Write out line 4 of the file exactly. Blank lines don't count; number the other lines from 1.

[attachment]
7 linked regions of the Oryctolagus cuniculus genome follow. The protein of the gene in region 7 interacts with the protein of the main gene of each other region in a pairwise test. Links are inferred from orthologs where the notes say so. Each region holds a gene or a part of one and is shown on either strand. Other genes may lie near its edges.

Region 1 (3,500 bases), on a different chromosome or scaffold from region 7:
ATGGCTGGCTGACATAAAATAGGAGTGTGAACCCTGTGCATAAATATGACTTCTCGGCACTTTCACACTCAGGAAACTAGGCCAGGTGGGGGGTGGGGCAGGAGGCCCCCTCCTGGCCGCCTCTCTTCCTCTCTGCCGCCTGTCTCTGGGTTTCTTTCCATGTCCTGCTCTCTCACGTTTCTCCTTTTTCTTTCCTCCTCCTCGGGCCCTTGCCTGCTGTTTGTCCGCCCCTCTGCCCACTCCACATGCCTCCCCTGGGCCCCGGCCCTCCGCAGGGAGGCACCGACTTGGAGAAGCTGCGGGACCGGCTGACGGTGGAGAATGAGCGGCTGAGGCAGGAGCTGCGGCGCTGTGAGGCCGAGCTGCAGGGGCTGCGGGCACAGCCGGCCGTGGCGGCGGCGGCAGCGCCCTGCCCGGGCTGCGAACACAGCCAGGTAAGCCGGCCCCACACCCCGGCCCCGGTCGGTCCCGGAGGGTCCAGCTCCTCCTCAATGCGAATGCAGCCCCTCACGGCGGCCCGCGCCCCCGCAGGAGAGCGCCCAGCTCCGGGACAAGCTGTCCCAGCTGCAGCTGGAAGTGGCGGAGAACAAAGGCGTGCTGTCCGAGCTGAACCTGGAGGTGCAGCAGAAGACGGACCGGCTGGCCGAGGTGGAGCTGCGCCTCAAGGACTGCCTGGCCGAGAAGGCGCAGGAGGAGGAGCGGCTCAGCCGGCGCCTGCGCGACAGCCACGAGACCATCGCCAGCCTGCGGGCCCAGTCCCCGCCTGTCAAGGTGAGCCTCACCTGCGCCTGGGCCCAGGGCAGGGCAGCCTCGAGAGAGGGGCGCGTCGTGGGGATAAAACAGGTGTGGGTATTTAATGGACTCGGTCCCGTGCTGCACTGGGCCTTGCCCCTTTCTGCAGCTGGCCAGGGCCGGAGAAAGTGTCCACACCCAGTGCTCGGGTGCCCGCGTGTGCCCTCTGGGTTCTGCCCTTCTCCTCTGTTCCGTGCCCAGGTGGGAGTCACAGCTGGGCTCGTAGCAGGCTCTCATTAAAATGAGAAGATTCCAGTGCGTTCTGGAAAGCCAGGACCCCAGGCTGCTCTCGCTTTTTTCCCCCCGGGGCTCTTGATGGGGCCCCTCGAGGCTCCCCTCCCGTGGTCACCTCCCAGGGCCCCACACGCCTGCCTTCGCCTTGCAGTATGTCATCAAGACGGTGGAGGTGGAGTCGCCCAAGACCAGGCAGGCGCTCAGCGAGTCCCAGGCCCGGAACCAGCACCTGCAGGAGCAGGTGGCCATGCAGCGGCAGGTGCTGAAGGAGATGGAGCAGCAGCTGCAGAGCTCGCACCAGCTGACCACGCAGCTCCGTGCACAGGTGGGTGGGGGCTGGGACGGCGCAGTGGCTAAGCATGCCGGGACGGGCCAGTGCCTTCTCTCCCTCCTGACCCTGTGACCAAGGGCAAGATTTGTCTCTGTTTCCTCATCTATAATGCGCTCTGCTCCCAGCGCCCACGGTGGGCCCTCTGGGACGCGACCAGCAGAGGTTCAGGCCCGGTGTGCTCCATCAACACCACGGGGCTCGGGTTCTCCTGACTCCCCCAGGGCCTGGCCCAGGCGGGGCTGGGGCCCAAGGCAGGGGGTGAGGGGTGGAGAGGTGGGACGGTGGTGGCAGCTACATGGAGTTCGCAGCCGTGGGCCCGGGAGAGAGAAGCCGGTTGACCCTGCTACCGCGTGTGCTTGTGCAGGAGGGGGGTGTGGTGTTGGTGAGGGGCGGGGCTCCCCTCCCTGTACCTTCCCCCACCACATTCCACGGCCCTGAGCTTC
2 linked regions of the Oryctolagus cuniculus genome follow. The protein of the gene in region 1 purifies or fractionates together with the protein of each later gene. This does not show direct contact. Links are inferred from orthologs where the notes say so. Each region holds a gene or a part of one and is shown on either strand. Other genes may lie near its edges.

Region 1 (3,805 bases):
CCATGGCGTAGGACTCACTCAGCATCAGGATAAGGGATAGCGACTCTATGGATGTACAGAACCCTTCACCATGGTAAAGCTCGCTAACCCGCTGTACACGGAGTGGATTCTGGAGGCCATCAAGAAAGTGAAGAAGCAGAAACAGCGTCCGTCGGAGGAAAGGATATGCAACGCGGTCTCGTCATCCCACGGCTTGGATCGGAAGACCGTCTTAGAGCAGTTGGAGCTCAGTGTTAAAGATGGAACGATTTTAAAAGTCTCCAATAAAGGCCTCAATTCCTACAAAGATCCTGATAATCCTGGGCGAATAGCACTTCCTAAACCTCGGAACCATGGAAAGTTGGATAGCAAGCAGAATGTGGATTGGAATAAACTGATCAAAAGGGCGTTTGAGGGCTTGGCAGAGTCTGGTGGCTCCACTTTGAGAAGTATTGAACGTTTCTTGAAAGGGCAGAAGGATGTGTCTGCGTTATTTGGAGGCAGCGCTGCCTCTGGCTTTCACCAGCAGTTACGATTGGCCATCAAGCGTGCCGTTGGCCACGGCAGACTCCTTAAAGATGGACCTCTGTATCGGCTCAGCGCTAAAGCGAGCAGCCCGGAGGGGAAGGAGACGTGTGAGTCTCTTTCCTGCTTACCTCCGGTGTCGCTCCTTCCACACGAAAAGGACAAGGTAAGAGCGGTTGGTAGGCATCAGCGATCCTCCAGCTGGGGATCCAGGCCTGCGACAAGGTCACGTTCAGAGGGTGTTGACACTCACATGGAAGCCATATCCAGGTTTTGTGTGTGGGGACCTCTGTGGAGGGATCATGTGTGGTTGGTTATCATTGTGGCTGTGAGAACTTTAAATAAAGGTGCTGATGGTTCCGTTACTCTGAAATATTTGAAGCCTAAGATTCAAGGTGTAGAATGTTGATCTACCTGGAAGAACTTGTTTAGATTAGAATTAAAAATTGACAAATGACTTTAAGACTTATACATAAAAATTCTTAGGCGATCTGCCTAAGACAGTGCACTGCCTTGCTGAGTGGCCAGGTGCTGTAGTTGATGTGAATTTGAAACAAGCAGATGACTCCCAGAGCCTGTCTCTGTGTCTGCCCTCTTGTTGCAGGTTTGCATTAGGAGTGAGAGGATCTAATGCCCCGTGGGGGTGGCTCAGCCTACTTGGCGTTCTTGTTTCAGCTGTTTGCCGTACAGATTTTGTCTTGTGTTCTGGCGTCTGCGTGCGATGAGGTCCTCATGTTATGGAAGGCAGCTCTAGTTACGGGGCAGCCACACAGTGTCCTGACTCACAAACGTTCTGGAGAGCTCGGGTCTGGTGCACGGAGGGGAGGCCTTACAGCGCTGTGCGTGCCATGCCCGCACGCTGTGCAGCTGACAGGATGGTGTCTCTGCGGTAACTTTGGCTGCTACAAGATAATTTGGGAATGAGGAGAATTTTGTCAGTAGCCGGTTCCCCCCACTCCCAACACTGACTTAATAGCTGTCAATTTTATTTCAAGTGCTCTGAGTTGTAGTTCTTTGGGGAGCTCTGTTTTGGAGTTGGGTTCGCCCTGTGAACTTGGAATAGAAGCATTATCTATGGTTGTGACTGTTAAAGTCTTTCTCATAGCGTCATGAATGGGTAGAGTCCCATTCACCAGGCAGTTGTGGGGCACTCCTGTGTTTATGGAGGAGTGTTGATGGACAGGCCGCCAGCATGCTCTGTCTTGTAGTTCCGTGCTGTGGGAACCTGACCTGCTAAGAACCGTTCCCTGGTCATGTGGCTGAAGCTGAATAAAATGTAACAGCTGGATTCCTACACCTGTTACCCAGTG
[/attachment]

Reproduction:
2 linked regions of the Oryctolagus cuniculus genome follow. The protein of the gene in region 1 purifies or fractionates together with the protein of each later gene. This does not show direct contact. Links are inferred from orthologs where the notes say so. Each region holds a gene or a part of one and is shown on either strand. Other genes may lie near its edges.